We may be required to disclose information in response to an application made under the Freedom of Information Act 1982. This legislation provides any person with the right to apply to obtain documents held by us, other than exempt documents, and the right to ask for information held by us about them to be corrected or annotated if it is incomplete, incorrect, out of date, or misleading.
The information we disclose under this legislation may include your personal information, but we will consult with you where appropriate before such a disclosure is made.
Overseas disclosure of personal information
It is unlikely that we will disclose your personal information to people or organisations located overseas.
If we need to do this (for example, if a review applicant or agency representative is located overseas), we will make the overseas disclosure in accordance with the Privacy Act.
Web traffic information is disclosed to Google Analytics when you visit our website. Google stores information across multiple countries. For further information see Google Data Centres and Google Locations.
Accessing and correcting your personal information
You can ask to access the personal information we have about you, or ask that we change this information if it is inaccurate, out-of-date, incomplete, irrelevant or misleading.
We may ask you to put your request in writing and give us proof of identification before we release or change your personal information. We will respond to your request within 30 days and there are no fees for requesting access to your personal information.
If we refuse to give you access to or correct your personal information, we will give you written reasons why. If you want to access or correct your personal information, please contact our Privacy Officer. The Privacy Officer’s contact details are given below.
Storage and security of personal information
We use a range of physical and electronic security measures to protect your personal information from loss, misuse, interference, unauthorised access, modification or disclosure. We have policies and systems in place aimed at ensuring your personal information will only be accessed by employees or contractors on a need to know basis.
Disposal of personal information
When we receive personal information about you (whether solicited or unsolicited) the information will, in almost all cases, be treated as a Commonwealth record. We are bound by the Archives Act 1983 to retain Commonwealth records until we can lawfully dispose of them, generally either in accordance with:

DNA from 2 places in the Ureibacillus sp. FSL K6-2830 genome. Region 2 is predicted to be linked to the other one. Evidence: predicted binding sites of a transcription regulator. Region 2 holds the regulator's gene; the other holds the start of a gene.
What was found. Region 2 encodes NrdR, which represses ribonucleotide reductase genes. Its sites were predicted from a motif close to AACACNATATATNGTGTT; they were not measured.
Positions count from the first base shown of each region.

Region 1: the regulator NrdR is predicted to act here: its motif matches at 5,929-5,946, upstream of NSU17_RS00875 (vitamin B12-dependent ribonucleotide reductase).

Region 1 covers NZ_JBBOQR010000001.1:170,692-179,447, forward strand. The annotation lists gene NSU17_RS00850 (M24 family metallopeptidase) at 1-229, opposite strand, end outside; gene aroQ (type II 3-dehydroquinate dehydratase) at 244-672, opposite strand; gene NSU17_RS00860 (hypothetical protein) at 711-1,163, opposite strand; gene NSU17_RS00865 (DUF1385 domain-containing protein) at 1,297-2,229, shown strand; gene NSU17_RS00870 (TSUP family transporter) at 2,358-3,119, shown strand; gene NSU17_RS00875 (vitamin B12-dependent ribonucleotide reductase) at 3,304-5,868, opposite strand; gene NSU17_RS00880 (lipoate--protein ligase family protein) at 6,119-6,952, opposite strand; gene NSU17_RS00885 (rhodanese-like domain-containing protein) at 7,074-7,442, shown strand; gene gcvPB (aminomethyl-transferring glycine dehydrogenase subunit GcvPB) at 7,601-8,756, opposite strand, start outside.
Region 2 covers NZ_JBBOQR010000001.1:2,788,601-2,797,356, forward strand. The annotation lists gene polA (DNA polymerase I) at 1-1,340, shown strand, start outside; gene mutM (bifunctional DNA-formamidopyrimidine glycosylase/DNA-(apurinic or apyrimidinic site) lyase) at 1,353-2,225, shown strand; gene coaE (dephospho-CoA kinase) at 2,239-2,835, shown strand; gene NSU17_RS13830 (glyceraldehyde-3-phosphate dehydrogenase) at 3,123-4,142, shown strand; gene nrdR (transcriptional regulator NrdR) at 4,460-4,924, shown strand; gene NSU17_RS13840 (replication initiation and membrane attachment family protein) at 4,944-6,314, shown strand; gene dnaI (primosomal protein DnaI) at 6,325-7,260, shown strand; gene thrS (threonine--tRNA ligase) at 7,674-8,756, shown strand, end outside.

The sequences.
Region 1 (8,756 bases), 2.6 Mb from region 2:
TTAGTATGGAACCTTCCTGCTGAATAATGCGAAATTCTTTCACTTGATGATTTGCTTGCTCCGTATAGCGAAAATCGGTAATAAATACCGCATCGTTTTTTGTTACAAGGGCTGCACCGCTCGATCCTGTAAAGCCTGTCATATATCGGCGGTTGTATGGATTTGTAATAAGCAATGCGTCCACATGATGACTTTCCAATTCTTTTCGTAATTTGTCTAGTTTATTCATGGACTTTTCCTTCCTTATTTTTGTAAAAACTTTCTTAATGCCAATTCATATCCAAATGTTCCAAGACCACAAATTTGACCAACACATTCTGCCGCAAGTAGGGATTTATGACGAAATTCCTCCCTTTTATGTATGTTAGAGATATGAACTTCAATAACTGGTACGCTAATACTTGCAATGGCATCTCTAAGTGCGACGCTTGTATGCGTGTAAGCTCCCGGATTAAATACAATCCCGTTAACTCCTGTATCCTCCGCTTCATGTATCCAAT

- A ‘records authority’ issued or agreed to by the National Archives – a records authority determines how long we hold information and when we dispose of it.
- ‘Normal administrative practice’ – which permits the destruction of information that is duplicated, unimportant or of short-term facilitative value.
You can complain to us about the handling of your personal information by emailing us at firstname.lastname@example.org.
We will make all attempts to respond to and deal with your complaint quickly and within a reasonable time. If we decide that a complaint should be investigated further, it will usually be handled by a more senior officer than the officer whose actions you are complaining about.
If you are not satisfied with our response, you can complain to the Privacy Commissioner. For more information, visit the Office of the Australian Information Commissioner's website or phone 1300 363 992.
If you are not satisfied with our complaint handling process in response to your privacy complaint, you have the option of contacting the Commonwealth Ombudsman.
For questions about your privacy, you can contact our Privacy Officer by emailing email@example.com or writing to:
Merit Protection Commissioner
PO Box 20636
World Square NSW 2002
Privacy Impact Assessment Register
Under the Privacy (Australian Government Agencies – Governance) APP Code 2017, we must conduct Privacy Impact Assessments for all high privacy risk projects. A project may be a high privacy risk project if we reasonably consider that the project involves any new or changed ways of handling personal information that are likely to have a significant impact on the privacy of individuals.
We have not conducted any Privacy Impact Assessments since the Code came into force on 1 July 2018, however if we do any assessments in the future, we will publish them on this register: